In 2019, the Singapore government launched a National Artificial Intelligence Strategy, as part of its Smart Nation initiative, and with the aim to be a leader in developing and deploying AI solutions by 2030. The strategy will use and leverage AI to benefit the country and citizens in a number of ways.

This includes: predicting chronic disease and personalising education, strengthening border security, optimising the movement of freight for greater business productivity and traffic efficiency, and transforming government services to deliver high-impact outcomes for Singaporeans and businesses,
to name a few.

Healthcare & Aged Care

Between April and November 2022, robotic nursing assistant Florence was trialled at Alexandra Hospital. Florence identified patients by scanning their wrist tag or with its AI-based image-recognition software, before taking their vital signs using its camera, sensors and pulse oximeter. It also delivered medication and snacks to patients.

The hospital, which co-created Florence with information technology company NCS, estimates that the robot can replace at least two hospital nursing staff over the course of a year, thereby easing manpower pressures and helping to improve patient care.

At Tan Tock Seng Hospital, H-Man, a portable medical robotic arm, is being used to help patients undergo upper-limb rehabilitation therapy independently. H-Man is expected to be deployed at more hospitals this year. And at Yishun Community Hospital, robot therapy, in the form of the Nao robot, has been used to help seniors with dementia or cognitive impairment.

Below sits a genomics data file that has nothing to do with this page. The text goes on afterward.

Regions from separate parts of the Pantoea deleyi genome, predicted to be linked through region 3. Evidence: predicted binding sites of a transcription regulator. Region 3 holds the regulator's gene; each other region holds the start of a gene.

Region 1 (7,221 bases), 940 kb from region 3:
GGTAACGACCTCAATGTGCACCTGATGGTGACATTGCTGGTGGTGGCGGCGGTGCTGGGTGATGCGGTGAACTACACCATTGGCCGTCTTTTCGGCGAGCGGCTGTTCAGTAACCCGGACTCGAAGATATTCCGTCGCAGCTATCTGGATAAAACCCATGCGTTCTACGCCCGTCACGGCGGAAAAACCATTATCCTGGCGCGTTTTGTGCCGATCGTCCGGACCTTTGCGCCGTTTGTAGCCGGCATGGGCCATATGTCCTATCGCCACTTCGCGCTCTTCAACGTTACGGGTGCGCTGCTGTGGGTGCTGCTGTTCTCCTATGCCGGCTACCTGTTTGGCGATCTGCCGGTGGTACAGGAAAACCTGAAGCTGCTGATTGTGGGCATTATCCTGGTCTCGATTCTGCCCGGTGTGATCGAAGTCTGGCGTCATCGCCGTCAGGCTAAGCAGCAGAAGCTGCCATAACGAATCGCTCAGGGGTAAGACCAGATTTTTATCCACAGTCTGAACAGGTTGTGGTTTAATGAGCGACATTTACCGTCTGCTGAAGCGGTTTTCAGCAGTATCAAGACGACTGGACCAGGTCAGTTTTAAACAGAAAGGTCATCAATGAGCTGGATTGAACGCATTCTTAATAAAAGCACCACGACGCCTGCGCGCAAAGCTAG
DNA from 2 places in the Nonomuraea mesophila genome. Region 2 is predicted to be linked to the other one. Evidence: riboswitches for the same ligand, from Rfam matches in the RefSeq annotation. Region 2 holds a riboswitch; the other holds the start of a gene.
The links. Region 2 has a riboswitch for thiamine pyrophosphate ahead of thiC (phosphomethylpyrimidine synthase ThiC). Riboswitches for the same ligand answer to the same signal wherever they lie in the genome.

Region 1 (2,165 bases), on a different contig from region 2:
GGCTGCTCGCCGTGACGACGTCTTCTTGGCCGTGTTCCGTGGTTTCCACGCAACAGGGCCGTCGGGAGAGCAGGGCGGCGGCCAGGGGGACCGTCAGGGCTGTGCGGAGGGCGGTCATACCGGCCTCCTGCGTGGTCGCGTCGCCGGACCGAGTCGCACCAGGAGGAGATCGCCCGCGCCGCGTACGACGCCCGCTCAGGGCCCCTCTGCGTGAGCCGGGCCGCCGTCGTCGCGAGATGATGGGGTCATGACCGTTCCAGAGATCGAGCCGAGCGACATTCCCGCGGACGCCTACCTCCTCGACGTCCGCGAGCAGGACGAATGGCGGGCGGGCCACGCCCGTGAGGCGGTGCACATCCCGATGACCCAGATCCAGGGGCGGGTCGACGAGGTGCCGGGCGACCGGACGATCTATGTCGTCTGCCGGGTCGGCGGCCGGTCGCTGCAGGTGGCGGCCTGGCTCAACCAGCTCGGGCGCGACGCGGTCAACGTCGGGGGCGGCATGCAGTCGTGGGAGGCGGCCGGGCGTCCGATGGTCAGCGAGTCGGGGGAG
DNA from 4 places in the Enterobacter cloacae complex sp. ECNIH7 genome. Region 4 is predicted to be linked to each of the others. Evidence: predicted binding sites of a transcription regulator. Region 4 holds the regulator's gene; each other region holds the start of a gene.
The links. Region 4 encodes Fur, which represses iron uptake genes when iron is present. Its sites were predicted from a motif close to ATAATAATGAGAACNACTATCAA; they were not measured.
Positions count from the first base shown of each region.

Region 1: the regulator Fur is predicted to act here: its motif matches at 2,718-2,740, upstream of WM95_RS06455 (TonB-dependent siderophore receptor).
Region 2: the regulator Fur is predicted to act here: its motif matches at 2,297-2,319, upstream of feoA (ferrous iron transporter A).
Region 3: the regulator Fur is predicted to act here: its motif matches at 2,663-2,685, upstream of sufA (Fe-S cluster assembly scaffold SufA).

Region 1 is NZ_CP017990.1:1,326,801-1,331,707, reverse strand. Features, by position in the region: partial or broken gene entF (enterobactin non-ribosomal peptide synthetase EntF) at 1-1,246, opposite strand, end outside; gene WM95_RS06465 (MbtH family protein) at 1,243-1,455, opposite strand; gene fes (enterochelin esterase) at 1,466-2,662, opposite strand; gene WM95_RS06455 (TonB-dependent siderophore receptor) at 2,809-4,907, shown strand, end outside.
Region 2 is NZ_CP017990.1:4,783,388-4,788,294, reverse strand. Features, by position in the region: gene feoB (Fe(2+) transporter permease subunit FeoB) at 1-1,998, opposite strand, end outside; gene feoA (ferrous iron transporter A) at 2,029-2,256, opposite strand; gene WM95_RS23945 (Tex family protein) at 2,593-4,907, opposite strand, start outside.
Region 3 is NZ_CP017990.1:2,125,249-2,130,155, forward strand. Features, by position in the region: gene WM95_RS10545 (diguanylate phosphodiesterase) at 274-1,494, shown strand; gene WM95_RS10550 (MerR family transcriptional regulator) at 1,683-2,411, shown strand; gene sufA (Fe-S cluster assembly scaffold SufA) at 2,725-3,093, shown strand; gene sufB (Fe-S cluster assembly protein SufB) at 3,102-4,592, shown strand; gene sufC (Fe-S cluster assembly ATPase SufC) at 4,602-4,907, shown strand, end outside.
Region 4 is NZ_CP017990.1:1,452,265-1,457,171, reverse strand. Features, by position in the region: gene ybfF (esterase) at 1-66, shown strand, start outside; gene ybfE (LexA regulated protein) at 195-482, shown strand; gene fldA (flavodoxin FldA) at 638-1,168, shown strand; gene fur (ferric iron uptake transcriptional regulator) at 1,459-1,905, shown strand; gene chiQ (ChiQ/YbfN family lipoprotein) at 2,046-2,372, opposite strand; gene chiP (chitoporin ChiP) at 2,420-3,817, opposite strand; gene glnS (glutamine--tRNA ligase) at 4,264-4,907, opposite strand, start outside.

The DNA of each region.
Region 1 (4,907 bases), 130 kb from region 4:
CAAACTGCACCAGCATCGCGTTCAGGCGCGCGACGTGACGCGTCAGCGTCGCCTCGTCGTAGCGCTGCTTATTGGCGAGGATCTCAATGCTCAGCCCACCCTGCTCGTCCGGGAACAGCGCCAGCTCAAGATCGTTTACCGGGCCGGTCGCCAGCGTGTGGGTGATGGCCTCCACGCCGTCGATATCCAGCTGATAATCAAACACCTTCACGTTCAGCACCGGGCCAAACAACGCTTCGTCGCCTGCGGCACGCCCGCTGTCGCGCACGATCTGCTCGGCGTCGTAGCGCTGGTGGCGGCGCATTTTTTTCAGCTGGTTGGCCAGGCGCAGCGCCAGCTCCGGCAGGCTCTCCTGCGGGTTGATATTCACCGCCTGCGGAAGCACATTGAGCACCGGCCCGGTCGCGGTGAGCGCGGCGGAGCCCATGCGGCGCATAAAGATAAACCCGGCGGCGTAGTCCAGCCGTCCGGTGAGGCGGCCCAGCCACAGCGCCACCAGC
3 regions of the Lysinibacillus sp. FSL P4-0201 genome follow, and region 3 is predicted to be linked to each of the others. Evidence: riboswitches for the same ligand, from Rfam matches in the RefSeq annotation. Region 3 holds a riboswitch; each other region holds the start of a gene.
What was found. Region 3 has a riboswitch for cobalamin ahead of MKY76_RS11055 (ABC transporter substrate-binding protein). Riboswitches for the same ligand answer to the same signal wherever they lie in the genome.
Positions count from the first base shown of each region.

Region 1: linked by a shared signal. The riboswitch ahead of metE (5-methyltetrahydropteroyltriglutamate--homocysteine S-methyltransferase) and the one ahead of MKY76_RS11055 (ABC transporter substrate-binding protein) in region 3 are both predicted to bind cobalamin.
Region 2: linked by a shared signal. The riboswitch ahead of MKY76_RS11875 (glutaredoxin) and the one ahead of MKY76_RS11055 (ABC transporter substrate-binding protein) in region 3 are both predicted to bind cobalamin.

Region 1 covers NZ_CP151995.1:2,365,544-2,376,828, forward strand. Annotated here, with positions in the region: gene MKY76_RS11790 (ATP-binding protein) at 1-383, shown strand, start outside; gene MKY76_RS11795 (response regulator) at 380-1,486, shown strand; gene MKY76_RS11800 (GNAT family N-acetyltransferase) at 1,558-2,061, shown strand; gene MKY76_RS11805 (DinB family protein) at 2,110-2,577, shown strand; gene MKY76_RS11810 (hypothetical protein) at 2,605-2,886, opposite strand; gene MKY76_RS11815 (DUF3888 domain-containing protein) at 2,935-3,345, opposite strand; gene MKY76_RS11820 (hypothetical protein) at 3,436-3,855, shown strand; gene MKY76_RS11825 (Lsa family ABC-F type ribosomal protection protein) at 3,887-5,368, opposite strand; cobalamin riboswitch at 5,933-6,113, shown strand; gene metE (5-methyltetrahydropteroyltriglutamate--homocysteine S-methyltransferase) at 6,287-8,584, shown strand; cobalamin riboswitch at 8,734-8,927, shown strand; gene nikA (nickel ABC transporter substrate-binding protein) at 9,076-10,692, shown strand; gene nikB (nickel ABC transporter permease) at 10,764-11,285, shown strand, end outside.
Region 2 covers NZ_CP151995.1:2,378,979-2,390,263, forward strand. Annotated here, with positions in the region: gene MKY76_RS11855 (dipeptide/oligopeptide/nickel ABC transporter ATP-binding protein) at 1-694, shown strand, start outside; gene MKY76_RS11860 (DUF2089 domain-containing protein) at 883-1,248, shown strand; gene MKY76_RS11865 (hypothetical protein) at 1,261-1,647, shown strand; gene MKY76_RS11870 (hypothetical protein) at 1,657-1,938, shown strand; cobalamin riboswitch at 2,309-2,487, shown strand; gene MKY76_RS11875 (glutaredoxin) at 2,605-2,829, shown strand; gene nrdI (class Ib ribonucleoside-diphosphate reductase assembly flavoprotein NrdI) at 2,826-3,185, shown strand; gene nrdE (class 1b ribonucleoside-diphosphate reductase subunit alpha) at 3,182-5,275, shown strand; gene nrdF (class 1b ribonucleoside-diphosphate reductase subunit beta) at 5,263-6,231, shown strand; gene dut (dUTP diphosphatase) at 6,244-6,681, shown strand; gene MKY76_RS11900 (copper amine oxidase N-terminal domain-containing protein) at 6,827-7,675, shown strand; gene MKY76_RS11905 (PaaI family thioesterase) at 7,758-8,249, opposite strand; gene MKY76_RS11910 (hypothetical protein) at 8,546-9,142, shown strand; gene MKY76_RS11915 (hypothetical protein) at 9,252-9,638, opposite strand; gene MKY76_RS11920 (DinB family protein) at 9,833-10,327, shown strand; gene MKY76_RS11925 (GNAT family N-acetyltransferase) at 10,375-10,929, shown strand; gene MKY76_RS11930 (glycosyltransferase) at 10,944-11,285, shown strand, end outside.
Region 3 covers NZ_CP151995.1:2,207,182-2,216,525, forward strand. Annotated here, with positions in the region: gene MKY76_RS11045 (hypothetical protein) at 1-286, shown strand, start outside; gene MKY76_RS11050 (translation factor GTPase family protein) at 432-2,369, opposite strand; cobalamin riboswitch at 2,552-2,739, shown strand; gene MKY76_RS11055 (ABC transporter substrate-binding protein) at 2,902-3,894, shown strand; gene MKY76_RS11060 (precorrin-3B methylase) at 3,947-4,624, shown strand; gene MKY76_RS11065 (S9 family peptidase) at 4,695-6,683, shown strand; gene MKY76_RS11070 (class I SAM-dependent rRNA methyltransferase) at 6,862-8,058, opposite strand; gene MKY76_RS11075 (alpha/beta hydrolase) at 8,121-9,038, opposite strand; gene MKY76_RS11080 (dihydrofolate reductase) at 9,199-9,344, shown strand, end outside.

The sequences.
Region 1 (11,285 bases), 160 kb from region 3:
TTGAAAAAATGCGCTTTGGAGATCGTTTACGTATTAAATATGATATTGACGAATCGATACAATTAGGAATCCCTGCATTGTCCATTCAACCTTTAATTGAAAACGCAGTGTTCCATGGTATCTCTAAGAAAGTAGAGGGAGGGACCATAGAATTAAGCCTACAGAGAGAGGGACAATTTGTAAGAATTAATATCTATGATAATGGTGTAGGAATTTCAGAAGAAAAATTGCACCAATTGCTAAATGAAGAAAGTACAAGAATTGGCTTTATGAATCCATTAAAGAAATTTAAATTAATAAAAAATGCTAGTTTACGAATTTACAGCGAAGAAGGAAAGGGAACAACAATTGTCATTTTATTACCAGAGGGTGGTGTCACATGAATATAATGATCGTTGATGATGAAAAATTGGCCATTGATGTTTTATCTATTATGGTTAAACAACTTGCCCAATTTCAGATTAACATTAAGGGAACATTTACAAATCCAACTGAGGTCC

The robot was designed with optic, audio and impact sensors and motors to help detect surroundings, interpret detection and activate programmed responses. It also has the ability to express emotions like laughter or sadness during interactions, and interact and communicate with patients in different languages.

It’s been a hit with the seniors, with the majority found to be better engaged, more alert and less anxious after group therapy sessions with the Nao robot. With the robot assisting with care activities, the nurses can also focus on other tasks, thereby saving the hospital about $4,775 man-hour costs per month.

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Learning to adapt & evolve

We can expect a future in which AI influences and affects how we socialise, shop, receive healthcare, study, move around, conduct business, and so on. But what exactly does this mean for us? In 2018, nearly a thousand technology pioneers, innovators, developers, business and policy leaders, researchers and activists were asked by Pew Research Center and Elon University’s Imagining The Internet Center
if people would be better off than they are today with the spread of algorithm-driven AI.

While many shared that we would see wide-ranging benefits in healthcare and aged care, public health systems and formal and informal education systems, there were also concerns – that AI would cause individuals to experience a loss of control over their lives; that data collected by AI tools would be used for profit or power; that the AI takeover of jobs would lead to more wealth inequality and social upheaval;
that people would become overly dependent on machine-driven networks and lose their cognitive, social and survival skills; and that we’d see increasing cybercrime.

With more and more virtual influencers going mainstream, there is also a need for governments to change their national advertising standards, and maybe even design a new ethical framework for the industry. For starters, consumer protection should be at the forefront. To this end, brands must be transparent with consumers that they are engaging with a digitally created influencer, and not an actual human, when putting out sponsored content.